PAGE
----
You may know them as Yummy Potatoes, Potato Casserole, Potatoes Supreme, Cheesy Potatoes, Tater-Tot Casserole, Hash Brown Bake, or any of a dozen other permutations. There’s at least one variant recipe in every Ladies’ Auxiliary self-published cookbook (whether written by the Junior League, Hospital Helpers, or Church Ladies). They show up in Southern Living magazine every two years or so.
Some variations use frozen hash browns; others use tater tots, or dices. Some call for cream of chicken soup; others for cream of mushroom. They come with French-fried onion rings as a topper, or crushed crackers, or potato chips, or buttered bread crumbs. Everyone has their own little family twist on the topic, you see.
In my part of the world, they’ve become known as Funeral Potatoes.
I’m sure they started as an economical, efficient way to serve dressed potatoes to a large crowd, which, around here, is just what you’re going to get with any funeral, or church supper, or family reunion. Large families beget large families, and when you throw mid- to late-19th century polygamy into the mix (as so many early settlers in this area did), there are some large families hanging out 100 years later.
They taste great hot, lukewarm, and even cold, so if you’re one of the last through the buffet, you still end up with happy tastebuds. Don’t tell anyone I told you this, but I’ve seen very dignified Church Ladies in heels and pearls scrape out the last bits from the serving pan back in the kitchen and sneak the spoon between their appropriately-lipsticked lips, eyes closed in bliss.
Not that I’m one of them. Really.
We don’t save them for just funerals. Even if people start popping off right and left, these are too tasty to save just for comforting the bereaved.
Having a baby? You’re likely to get some Funeral Potatoes delivered to your kitchen.
Surgery? Funeral Potatoes with some ham and green peas mixed in, for a one-dish wonder.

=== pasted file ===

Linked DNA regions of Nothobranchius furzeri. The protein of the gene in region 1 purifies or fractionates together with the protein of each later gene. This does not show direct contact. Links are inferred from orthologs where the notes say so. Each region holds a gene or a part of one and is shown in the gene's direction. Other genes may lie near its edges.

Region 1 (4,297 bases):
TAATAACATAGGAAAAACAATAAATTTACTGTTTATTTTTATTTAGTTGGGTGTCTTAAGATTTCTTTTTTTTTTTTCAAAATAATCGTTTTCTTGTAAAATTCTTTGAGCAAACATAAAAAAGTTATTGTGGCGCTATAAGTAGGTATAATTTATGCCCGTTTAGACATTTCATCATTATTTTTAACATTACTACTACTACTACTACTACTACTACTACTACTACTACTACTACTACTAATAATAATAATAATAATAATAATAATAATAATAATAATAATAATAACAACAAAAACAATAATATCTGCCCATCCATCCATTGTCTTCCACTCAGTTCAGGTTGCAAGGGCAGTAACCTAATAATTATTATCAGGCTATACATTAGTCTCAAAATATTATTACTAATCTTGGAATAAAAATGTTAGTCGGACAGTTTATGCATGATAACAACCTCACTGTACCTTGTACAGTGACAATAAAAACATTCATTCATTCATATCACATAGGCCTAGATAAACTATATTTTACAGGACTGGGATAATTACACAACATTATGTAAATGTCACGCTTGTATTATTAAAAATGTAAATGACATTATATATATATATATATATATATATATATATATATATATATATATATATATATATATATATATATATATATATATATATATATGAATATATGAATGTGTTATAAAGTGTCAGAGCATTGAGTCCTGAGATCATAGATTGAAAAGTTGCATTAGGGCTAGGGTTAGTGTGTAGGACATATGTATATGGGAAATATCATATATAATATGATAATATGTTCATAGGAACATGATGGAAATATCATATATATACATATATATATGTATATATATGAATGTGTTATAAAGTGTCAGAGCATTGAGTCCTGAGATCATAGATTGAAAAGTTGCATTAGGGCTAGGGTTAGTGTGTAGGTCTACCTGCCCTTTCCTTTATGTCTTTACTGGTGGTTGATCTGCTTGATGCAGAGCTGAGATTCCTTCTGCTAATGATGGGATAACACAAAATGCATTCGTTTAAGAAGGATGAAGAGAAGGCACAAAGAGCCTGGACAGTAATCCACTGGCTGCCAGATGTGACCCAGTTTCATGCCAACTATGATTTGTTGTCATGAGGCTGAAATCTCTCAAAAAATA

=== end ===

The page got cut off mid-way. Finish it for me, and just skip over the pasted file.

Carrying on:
Feeling low? Make some Funeral Potatoes, and you’ll feel better.
And if someone actually dies? Funeral Potatoes are like a gastronomic hug.
Here’s my version. I like it made from fresh potatoes, and I don’t like extra stuff on top.
Grate 5-8 medium baking potatoes, and rinse well. (If you’re using the Big Behemoth Idaho Bakers, you might only need about 2. One fall, I made a whole batch with one Extreme Potato… I think it weighed about three pounds. Most of them are not like that. It may have come from a radioactive test field. Regardless, you want about 6 cups of potato shreds, more or less.)
Set them to boil in salted water until they’re just tender, but not mushy at all.
In a large mixing bowl, combine:
1 can cream of mushroom soup
1 cup sour cream
1/2 cup grated Parmesan cheese
1 cup sharp Cheddar cheese
1/2 teaspoon garlic powder
1-2 tablespoons melted butter
1 tablespoon finely chopped green onion if you have it
Blend all that together smoothly.
When the potatoes are just cooked through, drain them and mix them into the sauce thoroughly.
Turn the really fragrant goopy mess into a buttered casserole dish, and either pop it into a 350* oven until it’s browned and bubbling, or turn it into a foil-lined pan and freeze it solid before popping it out of the pan, wrapping it well, and storing it in the freezer for up to a month. (To use it from frozen, let it thaw in the fridge for awhile, and plan to give it a stir mid-way through cooking, as sometimes the sour cream wants to get a bit watery. Just stir it, Una! Stir it!) (And, serious holiday bonus points if you know where that quote came from. It’s one of my favorite movie bits. No sieving needed.)
Funeral Potatoes. Not just for dead folks anymore.